7 November 2011: The University of Hertfordshire has won a prestigious Green Gown Award 2011 for its pioneering data centre refurbishment project. This outstanding achievement was announced on 3 November at the national awards ceremony held at the Grand Connaught Rooms in London.
Run by the Environmental Association for Universities and Colleges (EAUC), the Green Gown Awards (GGA) recognise exceptional environmental initiatives being undertaken by universities, colleges and the learning and skills sector across the UK. With 240 applications this year, a rise of 25% from 2010, GGA are firmly established as prestigious recognition of sustainability excellence in the further and higher education sectors.
The GGA covers 13 awards categories and the University has won the coveted Green ICT category. This recognises the growing environmental importance of ICT within the sector; it encompasses a variety of actions that help minimise energy consumption, carbon emissions, waste generation and other environmental impacts associated with ICT use.
After months of scrutiny the judges said the UH entry gave “Impressive examples of best-practice features which could easily be adapted by others.” At the Awards Ceremony a delighted Steve Bowes-Phipps, UH Data Centre Manager, was presented with the impressive GGA trophy which will be proudly displayed in the College Lane Learning Resources Centre.
Steve said: “Once again, the Data Centre Refurbishment project has been recognised as a beacon of good practice both in the industry and in the HE/FE sector.” He praised his project team colleagues from across the University saying the award was fully deserved: “This has been an important 3-year development for the University which has delivered not only a world-class green data centre but also an operationally efficient one.”
(with thanks to EAUC for providing this news item)
The Department of Energy & Climate Change (DECC) have recently published their proposals for the simplification of the Climate Reduction Commitment (CRC) Energy Efficiency scheme.
The scheme has been criticised by many for its complexity, and as a result, the Government committed itself to simplifying the CRC and published a number of discussion papers earlier this year. DECC has now summarised the proposals for a simplified scheme, intended to be applied from Phase 2 (2013) onwards.
The most significant proposals include:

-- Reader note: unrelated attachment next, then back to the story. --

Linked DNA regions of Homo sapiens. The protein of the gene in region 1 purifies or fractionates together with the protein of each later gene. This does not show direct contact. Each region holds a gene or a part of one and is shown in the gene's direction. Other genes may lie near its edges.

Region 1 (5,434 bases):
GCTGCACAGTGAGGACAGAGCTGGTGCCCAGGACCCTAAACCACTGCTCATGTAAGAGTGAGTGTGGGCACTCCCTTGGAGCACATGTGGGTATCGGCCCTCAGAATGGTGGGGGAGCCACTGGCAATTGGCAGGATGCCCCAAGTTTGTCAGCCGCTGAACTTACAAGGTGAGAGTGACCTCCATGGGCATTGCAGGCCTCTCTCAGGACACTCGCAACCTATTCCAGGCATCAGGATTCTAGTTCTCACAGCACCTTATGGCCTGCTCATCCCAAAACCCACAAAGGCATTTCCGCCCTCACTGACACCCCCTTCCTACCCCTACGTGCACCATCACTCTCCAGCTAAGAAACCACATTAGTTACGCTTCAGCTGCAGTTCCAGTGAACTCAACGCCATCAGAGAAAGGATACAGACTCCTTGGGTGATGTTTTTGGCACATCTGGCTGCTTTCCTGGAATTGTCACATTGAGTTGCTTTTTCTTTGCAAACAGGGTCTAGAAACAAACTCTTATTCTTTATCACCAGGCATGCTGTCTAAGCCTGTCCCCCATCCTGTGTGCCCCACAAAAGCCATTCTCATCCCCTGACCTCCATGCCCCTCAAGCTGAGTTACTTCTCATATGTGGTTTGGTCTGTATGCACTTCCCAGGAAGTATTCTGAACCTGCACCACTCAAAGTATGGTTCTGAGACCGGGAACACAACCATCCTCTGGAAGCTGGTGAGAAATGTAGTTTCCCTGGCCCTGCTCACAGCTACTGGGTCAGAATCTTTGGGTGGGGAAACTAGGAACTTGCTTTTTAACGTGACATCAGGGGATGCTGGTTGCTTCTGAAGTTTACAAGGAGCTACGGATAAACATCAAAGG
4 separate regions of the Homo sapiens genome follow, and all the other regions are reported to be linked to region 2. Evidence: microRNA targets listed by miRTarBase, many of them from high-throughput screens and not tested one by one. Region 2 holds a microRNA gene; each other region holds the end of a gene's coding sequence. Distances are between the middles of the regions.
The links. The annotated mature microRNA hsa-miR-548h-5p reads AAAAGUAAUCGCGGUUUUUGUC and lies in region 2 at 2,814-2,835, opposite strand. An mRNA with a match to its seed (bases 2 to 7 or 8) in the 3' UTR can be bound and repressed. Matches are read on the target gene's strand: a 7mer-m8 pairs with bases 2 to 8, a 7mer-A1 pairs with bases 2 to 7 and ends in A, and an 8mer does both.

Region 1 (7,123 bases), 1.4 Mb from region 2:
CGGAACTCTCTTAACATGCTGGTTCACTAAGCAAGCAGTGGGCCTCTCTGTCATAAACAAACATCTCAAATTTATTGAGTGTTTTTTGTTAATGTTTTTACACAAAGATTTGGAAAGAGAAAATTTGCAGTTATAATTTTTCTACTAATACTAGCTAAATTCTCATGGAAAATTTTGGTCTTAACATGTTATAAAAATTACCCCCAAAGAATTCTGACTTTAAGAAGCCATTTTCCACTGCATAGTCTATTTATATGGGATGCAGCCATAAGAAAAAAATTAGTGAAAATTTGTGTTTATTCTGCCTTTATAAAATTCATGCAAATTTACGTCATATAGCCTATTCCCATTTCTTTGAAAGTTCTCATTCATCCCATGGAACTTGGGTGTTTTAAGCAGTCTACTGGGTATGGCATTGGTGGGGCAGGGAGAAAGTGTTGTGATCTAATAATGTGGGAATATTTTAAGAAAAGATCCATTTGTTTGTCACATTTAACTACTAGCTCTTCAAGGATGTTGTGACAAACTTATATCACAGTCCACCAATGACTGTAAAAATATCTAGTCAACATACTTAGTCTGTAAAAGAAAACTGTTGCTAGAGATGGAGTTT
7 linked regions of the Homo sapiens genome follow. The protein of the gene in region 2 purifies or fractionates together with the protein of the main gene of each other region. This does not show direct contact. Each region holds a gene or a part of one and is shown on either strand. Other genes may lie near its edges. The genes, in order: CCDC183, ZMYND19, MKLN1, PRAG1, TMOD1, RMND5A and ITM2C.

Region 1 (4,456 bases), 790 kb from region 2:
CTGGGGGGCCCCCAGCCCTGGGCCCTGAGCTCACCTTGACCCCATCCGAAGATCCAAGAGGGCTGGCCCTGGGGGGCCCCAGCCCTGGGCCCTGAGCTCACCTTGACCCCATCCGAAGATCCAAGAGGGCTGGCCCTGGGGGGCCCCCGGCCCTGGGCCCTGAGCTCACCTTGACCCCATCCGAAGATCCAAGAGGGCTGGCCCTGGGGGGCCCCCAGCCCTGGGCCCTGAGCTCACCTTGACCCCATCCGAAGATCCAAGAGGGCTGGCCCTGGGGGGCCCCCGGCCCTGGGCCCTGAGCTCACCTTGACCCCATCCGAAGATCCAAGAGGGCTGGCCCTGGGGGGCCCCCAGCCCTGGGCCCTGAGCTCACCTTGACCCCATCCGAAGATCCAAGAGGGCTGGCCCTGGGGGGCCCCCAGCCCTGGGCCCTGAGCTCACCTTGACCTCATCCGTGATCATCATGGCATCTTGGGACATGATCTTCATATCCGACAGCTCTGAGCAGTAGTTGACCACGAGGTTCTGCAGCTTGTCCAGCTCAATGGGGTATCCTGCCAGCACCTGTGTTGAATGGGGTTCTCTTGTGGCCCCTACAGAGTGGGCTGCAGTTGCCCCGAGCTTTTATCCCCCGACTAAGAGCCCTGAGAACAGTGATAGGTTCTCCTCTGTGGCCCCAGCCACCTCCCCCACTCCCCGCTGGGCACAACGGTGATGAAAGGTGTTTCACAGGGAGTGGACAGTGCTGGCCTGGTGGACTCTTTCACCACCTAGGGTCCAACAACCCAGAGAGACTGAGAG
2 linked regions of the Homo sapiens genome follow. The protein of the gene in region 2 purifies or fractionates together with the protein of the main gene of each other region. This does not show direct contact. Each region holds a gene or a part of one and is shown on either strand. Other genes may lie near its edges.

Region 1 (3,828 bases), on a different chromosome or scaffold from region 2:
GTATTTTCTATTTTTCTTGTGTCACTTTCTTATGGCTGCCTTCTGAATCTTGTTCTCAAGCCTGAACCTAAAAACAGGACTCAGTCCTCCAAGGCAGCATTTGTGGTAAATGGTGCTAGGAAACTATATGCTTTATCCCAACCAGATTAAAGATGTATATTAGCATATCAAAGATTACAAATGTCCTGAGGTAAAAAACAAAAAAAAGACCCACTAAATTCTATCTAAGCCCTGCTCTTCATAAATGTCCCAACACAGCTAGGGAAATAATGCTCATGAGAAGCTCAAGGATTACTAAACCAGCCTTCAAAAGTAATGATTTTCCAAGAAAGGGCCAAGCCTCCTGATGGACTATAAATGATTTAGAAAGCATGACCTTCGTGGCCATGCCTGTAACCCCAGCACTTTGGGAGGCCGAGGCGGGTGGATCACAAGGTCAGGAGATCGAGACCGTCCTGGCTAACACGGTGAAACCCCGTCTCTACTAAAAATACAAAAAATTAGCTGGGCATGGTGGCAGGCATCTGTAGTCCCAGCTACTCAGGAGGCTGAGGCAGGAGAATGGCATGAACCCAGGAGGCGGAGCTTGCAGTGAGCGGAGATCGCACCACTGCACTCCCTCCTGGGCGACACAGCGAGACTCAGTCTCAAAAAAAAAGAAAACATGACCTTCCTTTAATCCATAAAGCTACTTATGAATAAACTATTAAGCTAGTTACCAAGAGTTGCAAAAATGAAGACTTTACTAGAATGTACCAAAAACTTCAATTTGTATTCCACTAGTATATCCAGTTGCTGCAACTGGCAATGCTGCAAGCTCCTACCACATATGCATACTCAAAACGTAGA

Making the qualification process easier: Under the original scheme, qualification of organisations was based on two criteria: (i) the presence of one or more settled half hourly meters; and (ii) a total electricity of at least 6,000MWh measured to such meters. Under the simplified scheme, participants will just have to prove they use a certain amount of electricity from the qualifying meter. Whether this will differ, in practice, from the original rule is currently unknown.
Reduce the number of fuels covered by the scheme: Currently participants are required to report on their energy supplies from a list of 29 fuels. DECC now proposes to reduce this number to four: electricity, gas, kerosene, and diesel (and the latter two, where used for heating purposes).
Move to fix price allowance sale: The initial scheme provided for an allowance auction from Phase 2 onward. The number of allowances would have been capped following the auction, with an option to purchase additional allowances on the secondary market. Current proposals, however, would establish two sales per year, with a fix price for allowances. This removes the need for businesses to come up with auctioning strategies, although it is unsure whether there will still be room for a secondary market and how this market evolve.
Simplifying organisational rules: Previously, participation was based on highest parent company. This caused problems to many business structures, particularly private equity and other investment funds, as it did not reflect their natural structure or processes of these organisations. Under the simplified scheme, although qualification would be maintained at highest parent company, organisations will be permitted to participate as “natural business units”. What will be considered as a natural business unit is not defined in the proposals.
Removing overlaps between the CRC scheme and other schemes: Any organisations or sites covered by a Climate Change Agreement or the EU Emissions Trading Scheme will be automatically exempt of the CRC.